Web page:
Example : Viscous Flow Script Comments

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This example shows the application of FlexPDE to problems in viscous flow.

The Navier-Stokes equation for steady incompressible flow in two cartesian dimensions is

dens*(dt(U) + U*dx(U) + V*dy(U)) = visc*del2(U) - dx(P) + dens*Fx
dens*(dt(V) + U*dx(V) + V*dy(V)) = visc*del2(V) - dy(P) + dens*Fy

together with the continuity equation

div[U,V] = 0,

where U and V are the X- and Y- components of the flow velocity, P is the fluid pressure, dens is the fluid density, visc is the fluid viscosity, and Fx and Fy are the X- and Y- components of the body force.

In order to derive a third equation for the Pressure variable, we differentiate the U-equation with respect to X and the V-equation with respect to Y. Using the continuity equation to eliminate terms, we get

del2(P) = 2*dens*(dx(U)*dy(V) - dy(U)*dx(V))

Although this equation is consistent with the continuity equation, it does not enforce it. However, since div[U,V] = 0, we are free to add it at will to the pressure equation. A negative value of div[U,V] implies the destruction of material, so we need a positive pressure to oppose the flow. This implies a modified pressure equation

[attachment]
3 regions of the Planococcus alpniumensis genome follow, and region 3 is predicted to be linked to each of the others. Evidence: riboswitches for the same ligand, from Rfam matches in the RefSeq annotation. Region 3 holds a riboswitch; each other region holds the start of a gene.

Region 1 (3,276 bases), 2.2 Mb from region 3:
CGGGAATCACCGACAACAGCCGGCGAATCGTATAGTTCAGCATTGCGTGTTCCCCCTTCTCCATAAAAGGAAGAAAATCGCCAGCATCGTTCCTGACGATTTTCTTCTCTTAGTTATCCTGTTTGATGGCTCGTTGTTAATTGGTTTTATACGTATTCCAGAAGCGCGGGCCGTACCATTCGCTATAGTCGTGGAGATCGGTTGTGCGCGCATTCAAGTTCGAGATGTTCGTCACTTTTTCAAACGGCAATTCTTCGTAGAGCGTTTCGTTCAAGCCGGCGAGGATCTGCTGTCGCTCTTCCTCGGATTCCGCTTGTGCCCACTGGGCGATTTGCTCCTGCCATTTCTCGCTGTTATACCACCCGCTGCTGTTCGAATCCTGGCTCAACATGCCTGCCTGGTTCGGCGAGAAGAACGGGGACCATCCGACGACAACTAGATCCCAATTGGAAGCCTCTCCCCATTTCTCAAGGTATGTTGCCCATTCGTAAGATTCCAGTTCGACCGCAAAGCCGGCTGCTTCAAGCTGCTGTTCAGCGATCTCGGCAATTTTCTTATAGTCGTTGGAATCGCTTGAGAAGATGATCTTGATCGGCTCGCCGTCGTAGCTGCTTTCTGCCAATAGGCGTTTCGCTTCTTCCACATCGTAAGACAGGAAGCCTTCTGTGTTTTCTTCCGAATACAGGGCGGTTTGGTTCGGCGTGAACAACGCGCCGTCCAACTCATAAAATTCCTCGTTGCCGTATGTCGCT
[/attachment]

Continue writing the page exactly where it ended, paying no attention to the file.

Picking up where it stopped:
del2(P) = 2*dens*(dx(U)*dy(V) - dy(U)*dx(V)) + L*(dx(U)+dy(V))

where L is a "large" number chosen to enforce "sufficient" compliance with the material conservation equation.

Setting U and V equal to zero in the U and V equations to reflect the conditions on a no-slip boundary, we get

dx(P) = visc*del2(U)

dy(P) = visc*del2(V)

These relations can be used to specify the natural boundary condition for the pressure equation. The normal component of the gradient of P is

n<dot>grad(P) = nx*dx(P) + ny*dy(P)

where nx and ny are the direction cosines of the surface normal.

The problem posed here shows flow in a 2D channel blocked by a bar of square cross-section. The viscosity has been chosen to produce a Reynold's number of approximately 20. This seems to be the practical upper limit or Reynolds number for steady-state solutions with FlexPDE.

We have included four elevation plots of X-velocity, at the inlet, channel center, obstruction center and outlet of the channel. The integrals presented on these plots show the consistency of mass transport across the channel.

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